Booooo! Down with onomatopoeia!  

I'm here to right an egregious wrong!  “Onomatopoeia” has stolen the rightful place of “Echomimetic” in our hearts and minds

Using etymology as a guide; the word "onomatopoeia"  is simply the method – any method – of creating new words. The clue is in the name it is literally ὀνοματοποιία: ὄνομα for "name" and ποιέω for "I make".  Its Greek for “Name making”.  

So for example if movement inspired the name of something then that too would be onomatopoeia.  A sandwich that explodes egg onto your chest when you eat it is an “egg banjo” because of the the rapid up and down wiping-off-yolk movement accompanying yoke spillage.  The methods of word creation are almost endless: abbreviations (TARDIS), incorporating descriptive terms (Spongebob Squarepants) et.c.  All onomatopoeia.

I know I’m in danger of crossing the line into etymological fallacy (to presume that the origin of a word is the meaning of the word) in fact I think I've probably overshot that particular line by quite a few miles; but I beg the reader's indulgence.   I put it to you dear reader that this simple literal translation of "name making" is correct and that we should not be using onomatopoeia to mean “the sound is the sense”.  That is a mistranslation and it has lead in my opinion to a widespread misuse.

Echomimetic is a beautiful and more specific Greek term for a type of onomatopoeia.  Where a sound inspires a word's creation. Literally "ηχώ" echo, meaning "sound"; and from "μιμητικό", meaning "to copy”.    
You can almost imagine the schoolboy classics class where this definition first became confused, where a general example was first used to outline a larger principle and a few generations of school kids later the meaning had been lost.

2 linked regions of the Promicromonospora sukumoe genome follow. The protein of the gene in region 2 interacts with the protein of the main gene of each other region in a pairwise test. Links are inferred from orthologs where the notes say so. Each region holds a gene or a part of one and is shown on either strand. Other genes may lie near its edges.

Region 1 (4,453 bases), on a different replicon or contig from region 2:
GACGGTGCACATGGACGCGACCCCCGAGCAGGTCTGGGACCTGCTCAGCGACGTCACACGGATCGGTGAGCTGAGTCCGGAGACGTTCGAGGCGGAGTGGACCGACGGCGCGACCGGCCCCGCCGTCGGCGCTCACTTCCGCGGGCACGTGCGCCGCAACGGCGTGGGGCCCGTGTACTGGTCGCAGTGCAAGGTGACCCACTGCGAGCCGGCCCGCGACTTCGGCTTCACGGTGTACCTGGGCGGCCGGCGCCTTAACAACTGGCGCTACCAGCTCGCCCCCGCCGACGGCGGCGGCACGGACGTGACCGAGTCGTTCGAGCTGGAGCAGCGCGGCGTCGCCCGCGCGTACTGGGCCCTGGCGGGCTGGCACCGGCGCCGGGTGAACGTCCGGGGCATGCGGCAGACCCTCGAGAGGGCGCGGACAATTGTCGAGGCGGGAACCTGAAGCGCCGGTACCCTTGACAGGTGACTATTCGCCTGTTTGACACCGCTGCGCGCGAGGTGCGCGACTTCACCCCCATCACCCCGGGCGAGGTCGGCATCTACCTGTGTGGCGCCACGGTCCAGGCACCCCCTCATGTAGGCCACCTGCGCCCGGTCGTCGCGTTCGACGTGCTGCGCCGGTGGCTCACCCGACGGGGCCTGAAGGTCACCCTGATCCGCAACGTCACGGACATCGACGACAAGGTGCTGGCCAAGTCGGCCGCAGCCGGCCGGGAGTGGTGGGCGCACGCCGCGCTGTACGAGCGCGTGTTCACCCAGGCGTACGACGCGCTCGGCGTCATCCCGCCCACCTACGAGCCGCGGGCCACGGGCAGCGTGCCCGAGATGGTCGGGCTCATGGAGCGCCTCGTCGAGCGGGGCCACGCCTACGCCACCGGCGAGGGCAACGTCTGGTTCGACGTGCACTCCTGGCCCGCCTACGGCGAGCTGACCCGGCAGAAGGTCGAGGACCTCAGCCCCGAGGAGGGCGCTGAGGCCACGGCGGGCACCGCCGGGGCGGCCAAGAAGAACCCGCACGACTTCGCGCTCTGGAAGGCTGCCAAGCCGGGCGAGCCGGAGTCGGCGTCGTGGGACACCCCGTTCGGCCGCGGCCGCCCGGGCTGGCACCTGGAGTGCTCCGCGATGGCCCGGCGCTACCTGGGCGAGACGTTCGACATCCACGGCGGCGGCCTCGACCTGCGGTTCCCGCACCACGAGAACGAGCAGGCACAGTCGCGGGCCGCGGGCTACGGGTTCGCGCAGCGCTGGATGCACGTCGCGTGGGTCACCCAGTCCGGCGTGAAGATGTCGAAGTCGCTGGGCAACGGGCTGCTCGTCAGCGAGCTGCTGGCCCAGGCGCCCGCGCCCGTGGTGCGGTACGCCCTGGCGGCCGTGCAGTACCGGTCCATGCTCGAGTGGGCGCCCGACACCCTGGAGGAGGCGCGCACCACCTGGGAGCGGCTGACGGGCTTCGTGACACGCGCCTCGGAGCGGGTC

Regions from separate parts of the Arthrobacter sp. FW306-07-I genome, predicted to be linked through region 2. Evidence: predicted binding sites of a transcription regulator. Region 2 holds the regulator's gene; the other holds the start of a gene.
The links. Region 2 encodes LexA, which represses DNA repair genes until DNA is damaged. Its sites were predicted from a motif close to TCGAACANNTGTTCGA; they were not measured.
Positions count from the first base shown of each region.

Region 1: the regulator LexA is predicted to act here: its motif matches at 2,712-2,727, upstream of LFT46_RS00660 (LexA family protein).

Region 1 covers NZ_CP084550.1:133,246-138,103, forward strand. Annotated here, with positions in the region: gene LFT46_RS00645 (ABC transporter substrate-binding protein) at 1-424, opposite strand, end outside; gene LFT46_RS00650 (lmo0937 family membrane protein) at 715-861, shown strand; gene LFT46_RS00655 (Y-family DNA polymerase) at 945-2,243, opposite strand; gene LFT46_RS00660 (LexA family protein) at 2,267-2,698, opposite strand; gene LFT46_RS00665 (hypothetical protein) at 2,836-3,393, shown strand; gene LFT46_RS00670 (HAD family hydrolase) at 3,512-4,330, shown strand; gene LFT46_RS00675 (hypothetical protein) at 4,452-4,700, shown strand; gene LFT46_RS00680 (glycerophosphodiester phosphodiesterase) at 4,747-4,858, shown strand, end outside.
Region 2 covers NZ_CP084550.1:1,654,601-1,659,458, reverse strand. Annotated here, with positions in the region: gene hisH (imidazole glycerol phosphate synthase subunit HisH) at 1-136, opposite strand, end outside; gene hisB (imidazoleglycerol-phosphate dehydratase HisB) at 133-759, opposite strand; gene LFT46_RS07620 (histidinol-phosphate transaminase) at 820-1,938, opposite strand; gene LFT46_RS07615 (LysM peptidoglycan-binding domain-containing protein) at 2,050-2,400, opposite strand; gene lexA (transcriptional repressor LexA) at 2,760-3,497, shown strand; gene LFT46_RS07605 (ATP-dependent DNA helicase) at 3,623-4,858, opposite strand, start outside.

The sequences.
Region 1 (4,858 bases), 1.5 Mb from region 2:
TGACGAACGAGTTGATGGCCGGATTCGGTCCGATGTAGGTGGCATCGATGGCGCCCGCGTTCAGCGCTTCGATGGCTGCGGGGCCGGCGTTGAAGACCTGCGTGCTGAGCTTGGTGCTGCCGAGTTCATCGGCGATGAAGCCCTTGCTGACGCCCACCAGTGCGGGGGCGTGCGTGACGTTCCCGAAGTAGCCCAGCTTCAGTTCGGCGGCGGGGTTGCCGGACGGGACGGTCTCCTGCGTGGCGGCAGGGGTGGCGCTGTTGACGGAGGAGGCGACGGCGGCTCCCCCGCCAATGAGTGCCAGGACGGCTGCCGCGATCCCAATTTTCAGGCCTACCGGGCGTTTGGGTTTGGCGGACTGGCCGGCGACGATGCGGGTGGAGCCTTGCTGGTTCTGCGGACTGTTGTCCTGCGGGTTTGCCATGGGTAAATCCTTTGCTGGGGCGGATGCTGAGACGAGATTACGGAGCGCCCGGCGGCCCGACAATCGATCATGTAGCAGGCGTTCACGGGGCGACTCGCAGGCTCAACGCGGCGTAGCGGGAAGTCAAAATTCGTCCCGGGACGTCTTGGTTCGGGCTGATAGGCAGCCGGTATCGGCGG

There are so many good reasons to substitute this word into your vocabulary. Chief amongst them is that we know the compound words already.  They're intuitively correct, we use the words “echo” and “mimic” on a daily basis.    “Sound-imitating” that's what you are literally doing.  

Once you incorporate it into your lexis you'll realise that echomimetic is so much easier to use.  Look at these examples: “I think you'll find that more specifically “thwock” is an example of echomimesis” or “echomimeticaly speaking the correct word should be spelt s-p-l-u-d-g-e” It just rolls off the tongue!  In comparison what is the study of onomatopoeia? Onomatopoetics? I don't know. You can't use "onomatology", because he's on our side, the study of word creation! But Echomimetics?  (Yeah, I’d study that.  Maybe become a Echomimetician.  Or a professor of Echomimetics later in life.  Give something back to the uni after along career of listening to things and working out how to spell it.)  

So in conclusion; I ask you to stand up for the little guy, fight the fight for the forgotten synonym, bring back ECHOMIMETIC!

Send the message BOOMING over the airwaves, BANG a nail into the door of convention and let every PLONKER  know they must be BARKING to ignore this fantastic and underused word!

Log in or register to write something here or to contact authors.